Genetic and Environmental factors driving Lung Cancer Rates in Atlantic Canada
Project Title: Genetic and Environmental factors driving Lung Cancer Rates in Atlantic Canada
Project Duration: 2023-2025
MOHCCN Consortium: Atlantic Cancer Consortium (ACC)
Investigators: Graham Dellaire (PI, Dalhousie University), Alison Wallace (Co-PI, NS Health/Dalhousie University), Victor Martinez (Co-PI, IWK/Dalhousie University)
Partners: Gavin Kennedy Dept. of Energy and Mines, NS Government.
To evaluate environmental factors that contribute to lung cancer (LC) in Atlantic Canada
To uncover germline variants and genetic mutation signatures underlying LC in AC and lung cancer multiple primary (LCMP) tumors using whole-genome sequencing (WGS)
To compare the genetic mutational profiles from Aim 2 with changes in the total transcriptome in these cancers from individuals with and without identified germline cancer predisposition variants as well as those with high vs low levels of environmental risk factor exposure (i.e. radon, uranium, thorium, arsenic).
In Canada, one in every five cases of lung cancer is diagnosed in people who have never smoked. This suggests that the causes of lung cancer are not only related to smoking, but to other environmental factors as well. The main environmental causes of lung cancer in non-smokers are radon, arsenic, and other environmental carcinogens. Radon is a gas that builds up in sealed areas, such as newer buildings, and damages DNA with radiation. Arsenic, a metalloid, can get into food and water supplies, and damage cells through chemical reactions. Air pollution and other forms of radiation can also contribute to lung cancer in people who do not smoke. In Atlantic Canada, the rate of lung cancer is around 30% higher than in other provinces. Environmental factors (such as radon, arsenic, and air pollution) are thought to be the cause of this high rate. The unique genetic structure of the population in Atlantic Canada could also make some individuals more likely to be affected by environmental carcinogens. Interestingly, more than 10% of cases of lung cancer in Nova Scotia present with additional primary tumors in organs that are known targets of environmental carcinogens linked to lung cancer (such as arsenic).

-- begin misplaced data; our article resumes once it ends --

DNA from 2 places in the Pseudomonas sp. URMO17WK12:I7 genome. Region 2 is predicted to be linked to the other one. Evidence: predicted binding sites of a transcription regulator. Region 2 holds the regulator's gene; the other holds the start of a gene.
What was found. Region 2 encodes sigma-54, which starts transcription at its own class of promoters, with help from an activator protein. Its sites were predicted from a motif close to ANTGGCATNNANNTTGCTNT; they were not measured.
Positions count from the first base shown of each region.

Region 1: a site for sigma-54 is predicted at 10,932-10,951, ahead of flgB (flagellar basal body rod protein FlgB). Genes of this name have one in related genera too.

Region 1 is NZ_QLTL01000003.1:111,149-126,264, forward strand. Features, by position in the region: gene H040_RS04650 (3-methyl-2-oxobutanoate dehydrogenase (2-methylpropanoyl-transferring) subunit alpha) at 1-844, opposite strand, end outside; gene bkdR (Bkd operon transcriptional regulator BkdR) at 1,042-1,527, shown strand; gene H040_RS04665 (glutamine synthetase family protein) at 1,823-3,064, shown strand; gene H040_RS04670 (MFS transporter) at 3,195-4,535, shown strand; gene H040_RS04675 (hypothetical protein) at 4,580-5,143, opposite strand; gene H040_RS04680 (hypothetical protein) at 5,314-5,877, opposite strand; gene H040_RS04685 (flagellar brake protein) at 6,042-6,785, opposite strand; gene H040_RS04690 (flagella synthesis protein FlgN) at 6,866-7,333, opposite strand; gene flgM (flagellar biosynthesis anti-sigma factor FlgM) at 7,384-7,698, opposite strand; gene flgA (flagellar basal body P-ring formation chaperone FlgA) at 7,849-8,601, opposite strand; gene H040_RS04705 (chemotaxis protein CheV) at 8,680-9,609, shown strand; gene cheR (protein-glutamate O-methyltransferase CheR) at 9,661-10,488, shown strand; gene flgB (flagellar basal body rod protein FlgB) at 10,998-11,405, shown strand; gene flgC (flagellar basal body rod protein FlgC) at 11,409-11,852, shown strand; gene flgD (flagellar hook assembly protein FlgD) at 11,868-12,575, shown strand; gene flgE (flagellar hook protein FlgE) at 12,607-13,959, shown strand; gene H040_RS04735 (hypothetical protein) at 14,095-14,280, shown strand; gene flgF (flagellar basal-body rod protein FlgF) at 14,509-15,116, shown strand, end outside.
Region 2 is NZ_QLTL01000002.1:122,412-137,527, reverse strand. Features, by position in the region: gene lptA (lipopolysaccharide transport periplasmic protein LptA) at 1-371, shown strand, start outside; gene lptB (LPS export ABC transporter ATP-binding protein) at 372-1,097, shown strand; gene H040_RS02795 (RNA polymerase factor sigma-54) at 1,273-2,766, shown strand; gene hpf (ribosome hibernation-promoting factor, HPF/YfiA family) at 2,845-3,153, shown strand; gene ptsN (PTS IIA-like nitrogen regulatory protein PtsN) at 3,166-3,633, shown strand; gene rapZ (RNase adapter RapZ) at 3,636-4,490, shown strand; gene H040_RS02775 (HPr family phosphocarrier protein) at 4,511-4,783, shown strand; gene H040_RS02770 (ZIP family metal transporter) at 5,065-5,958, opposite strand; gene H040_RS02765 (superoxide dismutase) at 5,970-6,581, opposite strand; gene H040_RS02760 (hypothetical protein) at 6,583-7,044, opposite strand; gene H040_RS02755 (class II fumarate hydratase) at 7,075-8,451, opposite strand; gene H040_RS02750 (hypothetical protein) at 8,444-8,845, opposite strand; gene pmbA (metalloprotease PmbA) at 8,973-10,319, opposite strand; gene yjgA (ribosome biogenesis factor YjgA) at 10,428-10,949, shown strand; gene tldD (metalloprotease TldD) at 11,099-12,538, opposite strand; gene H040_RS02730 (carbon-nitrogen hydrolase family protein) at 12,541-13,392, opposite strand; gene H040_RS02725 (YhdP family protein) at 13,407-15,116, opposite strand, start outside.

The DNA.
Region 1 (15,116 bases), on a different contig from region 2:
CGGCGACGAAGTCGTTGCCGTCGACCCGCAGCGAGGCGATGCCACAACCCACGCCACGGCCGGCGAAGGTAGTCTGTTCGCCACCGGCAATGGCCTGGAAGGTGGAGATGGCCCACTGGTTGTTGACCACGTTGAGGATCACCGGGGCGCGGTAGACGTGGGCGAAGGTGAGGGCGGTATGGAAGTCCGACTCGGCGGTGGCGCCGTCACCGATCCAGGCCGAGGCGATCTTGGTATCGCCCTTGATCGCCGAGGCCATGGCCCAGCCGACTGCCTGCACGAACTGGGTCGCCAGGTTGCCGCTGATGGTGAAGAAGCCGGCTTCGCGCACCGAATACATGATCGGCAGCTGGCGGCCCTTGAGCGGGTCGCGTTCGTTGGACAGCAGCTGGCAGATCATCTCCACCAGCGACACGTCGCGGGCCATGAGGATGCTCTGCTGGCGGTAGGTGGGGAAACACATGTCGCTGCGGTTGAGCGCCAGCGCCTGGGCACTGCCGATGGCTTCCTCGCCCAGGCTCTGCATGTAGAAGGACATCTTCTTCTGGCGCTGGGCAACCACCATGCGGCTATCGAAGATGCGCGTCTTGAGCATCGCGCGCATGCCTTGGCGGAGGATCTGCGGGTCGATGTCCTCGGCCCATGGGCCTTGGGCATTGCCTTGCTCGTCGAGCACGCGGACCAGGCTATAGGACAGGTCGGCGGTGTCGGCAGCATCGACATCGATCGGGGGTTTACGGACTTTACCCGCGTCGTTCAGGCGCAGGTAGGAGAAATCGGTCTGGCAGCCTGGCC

We hypothesize that the combination of environmental exposure and genetic factors in Atlantic Canada is associated with the high rate of lung cancer. This exposure could also explain the emergence of a cohort of lung cancer patients with multiple primary cancers (LCMP) of different tissue origins, and the clustering of lung cancer in certain families in this region. We will measure exposure to residential radon in AC, estimate exposure to arsenic, air pollution and other elements using geographical province-wide mapping, and determine the amount of arsenic and other metals present in lung tissue from the Nova Scotia Lung Tumour Bank using a technology called inductively coupled plasma mass spectrometry (ICP- MS), which measures the amount of metals present in a sample. We will use DNA and RNA sequencing of the tumors analyzed to investigate how genetic and epigenetic variations are related to levels of environmental exposure.